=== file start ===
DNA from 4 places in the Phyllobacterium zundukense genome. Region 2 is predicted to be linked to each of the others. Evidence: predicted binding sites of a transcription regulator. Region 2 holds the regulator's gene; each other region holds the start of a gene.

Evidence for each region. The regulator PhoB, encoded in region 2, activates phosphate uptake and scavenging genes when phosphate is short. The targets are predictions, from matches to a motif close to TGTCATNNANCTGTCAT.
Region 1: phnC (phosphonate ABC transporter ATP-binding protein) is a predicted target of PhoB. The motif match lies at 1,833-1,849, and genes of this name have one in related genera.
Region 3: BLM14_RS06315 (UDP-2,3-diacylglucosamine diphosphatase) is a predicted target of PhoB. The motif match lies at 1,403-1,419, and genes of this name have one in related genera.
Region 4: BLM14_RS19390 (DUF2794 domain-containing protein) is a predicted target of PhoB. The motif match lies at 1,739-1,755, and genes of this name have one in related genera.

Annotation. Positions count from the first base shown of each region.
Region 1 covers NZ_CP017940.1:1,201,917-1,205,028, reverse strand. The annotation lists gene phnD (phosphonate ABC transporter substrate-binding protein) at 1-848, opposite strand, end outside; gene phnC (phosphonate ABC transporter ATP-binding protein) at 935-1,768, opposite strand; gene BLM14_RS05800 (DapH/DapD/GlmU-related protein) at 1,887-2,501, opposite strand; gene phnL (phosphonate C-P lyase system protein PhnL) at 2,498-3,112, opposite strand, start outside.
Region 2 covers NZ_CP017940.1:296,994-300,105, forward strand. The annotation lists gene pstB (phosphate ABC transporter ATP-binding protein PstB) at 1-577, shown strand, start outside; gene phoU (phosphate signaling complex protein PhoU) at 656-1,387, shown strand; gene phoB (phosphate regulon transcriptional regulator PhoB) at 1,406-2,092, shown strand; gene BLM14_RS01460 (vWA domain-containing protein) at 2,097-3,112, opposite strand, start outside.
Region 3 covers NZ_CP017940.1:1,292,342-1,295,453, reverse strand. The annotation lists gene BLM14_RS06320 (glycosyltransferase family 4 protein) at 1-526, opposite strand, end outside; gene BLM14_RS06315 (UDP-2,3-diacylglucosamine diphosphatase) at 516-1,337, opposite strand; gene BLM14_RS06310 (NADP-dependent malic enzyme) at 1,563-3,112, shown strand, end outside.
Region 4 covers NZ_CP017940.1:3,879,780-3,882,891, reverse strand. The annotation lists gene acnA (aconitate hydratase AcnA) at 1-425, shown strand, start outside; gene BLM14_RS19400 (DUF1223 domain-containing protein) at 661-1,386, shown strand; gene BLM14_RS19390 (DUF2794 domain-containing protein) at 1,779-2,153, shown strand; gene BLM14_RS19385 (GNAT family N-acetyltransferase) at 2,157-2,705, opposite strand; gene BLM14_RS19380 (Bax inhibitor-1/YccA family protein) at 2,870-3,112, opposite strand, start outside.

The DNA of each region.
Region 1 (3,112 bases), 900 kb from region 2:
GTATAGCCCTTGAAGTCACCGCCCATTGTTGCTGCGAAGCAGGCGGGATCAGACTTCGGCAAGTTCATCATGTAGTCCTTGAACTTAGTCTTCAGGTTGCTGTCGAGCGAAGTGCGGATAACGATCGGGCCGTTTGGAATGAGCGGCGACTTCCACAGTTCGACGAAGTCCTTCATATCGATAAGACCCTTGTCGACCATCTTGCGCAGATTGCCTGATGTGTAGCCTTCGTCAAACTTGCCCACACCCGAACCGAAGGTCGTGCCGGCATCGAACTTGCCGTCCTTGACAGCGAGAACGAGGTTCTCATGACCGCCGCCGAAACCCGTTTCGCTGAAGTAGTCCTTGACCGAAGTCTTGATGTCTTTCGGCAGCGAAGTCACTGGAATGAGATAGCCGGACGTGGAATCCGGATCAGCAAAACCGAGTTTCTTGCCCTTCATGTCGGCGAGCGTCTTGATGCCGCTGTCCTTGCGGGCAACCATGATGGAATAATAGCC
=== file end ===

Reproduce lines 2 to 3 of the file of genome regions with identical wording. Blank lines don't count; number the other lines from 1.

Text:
Evidence for each region. The regulator PhoB, encoded in region 2, activates phosphate uptake and scavenging genes when phosphate is short. The targets are predictions, from matches to a motif close to TGTCATNNANCTGTCAT.
Region 1: phnC (phosphonate ABC transporter ATP-binding protein) is a predicted target of PhoB. The motif match lies at 1,833-1,849, and genes of this name have one in related genera.